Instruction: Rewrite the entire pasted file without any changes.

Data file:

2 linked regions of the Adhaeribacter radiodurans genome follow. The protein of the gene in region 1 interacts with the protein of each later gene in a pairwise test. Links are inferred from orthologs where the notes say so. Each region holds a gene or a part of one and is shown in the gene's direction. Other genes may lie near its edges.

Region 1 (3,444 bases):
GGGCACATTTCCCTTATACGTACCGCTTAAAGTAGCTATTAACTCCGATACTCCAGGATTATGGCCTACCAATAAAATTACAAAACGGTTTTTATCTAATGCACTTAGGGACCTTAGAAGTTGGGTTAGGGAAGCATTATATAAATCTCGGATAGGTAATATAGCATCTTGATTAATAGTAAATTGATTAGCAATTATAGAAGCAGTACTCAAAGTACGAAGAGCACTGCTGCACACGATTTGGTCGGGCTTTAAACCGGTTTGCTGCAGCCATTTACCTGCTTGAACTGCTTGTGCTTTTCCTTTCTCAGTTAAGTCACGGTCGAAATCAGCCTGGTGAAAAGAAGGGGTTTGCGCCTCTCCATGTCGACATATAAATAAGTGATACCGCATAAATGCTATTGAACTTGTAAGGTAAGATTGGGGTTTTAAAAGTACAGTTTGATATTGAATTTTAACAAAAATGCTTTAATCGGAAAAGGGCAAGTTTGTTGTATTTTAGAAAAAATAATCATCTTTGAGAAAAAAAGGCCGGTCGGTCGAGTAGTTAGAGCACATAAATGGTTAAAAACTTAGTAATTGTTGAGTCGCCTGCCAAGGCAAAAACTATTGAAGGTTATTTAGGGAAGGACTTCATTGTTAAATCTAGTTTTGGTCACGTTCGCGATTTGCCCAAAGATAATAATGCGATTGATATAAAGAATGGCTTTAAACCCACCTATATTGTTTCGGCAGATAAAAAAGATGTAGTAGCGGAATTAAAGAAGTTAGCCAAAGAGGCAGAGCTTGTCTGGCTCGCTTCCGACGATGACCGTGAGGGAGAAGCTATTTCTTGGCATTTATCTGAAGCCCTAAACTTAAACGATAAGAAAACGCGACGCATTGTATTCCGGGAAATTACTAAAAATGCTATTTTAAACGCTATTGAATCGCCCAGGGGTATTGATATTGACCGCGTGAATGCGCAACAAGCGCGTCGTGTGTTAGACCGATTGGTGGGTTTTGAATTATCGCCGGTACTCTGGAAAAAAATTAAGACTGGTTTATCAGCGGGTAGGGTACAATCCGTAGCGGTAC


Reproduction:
2 linked regions of the Adhaeribacter radiodurans genome follow. The protein of the gene in region 1 interacts with the protein of each later gene in a pairwise test. Links are inferred from orthologs where the notes say so. Each region holds a gene or a part of one and is shown in the gene's direction. Other genes may lie near its edges.

Region 1 (3,444 bases):
GGGCACATTTCCCTTATACGTACCGCTTAAAGTAGCTATTAACTCCGATACTCCAGGATTATGGCCTACCAATAAAATTACAAAACGGTTTTTATCTAATGCACTTAGGGACCTTAGAAGTTGGGTTAGGGAAGCATTATATAAATCTCGGATAGGTAATATAGCATCTTGATTAATAGTAAATTGATTAGCAATTATAGAAGCAGTACTCAAAGTACGAAGAGCACTGCTGCACACGATTTGGTCGGGCTTTAAACCGGTTTGCTGCAGCCATTTACCTGCTTGAACTGCTTGTGCTTTTCCTTTCTCAGTTAAGTCACGGTCGAAATCAGCCTGGTGAAAAGAAGGGGTTTGCGCCTCTCCATGTCGACATATAAATAAGTGATACCGCATAAATGCTATTGAACTTGTAAGGTAAGATTGGGGTTTTAAAAGTACAGTTTGATATTGAATTTTAACAAAAATGCTTTAATCGGAAAAGGGCAAGTTTGTTGTATTTTAGAAAAAATAATCATCTTTGAGAAAAAAAGGCCGGTCGGTCGAGTAGTTAGAGCACATAAATGGTTAAAAACTTAGTAATTGTTGAGTCGCCTGCCAAGGCAAAAACTATTGAAGGTTATTTAGGGAAGGACTTCATTGTTAAATCTAGTTTTGGTCACGTTCGCGATTTGCCCAAAGATAATAATGCGATTGATATAAAGAATGGCTTTAAACCCACCTATATTGTTTCGGCAGATAAAAAAGATGTAGTAGCGGAATTAAAGAAGTTAGCCAAAGAGGCAGAGCTTGTCTGGCTCGCTTCCGACGATGACCGTGAGGGAGAAGCTATTTCTTGGCATTTATCTGAAGCCCTAAACTTAAACGATAAGAAAACGCGACGCATTGTATTCCGGGAAATTACTAAAAATGCTATTTTAAACGCTATTGAATCGCCCAGGGGTATTGATATTGACCGCGTGAATGCGCAACAAGCGCGTCGTGTGTTAGACCGATTGGTGGGTTTTGAATTATCGCCGGTACTCTGGAAAAAAATTAAGACTGGTTTATCAGCGGGTAGGGTACAATCCGTAGCGGTAC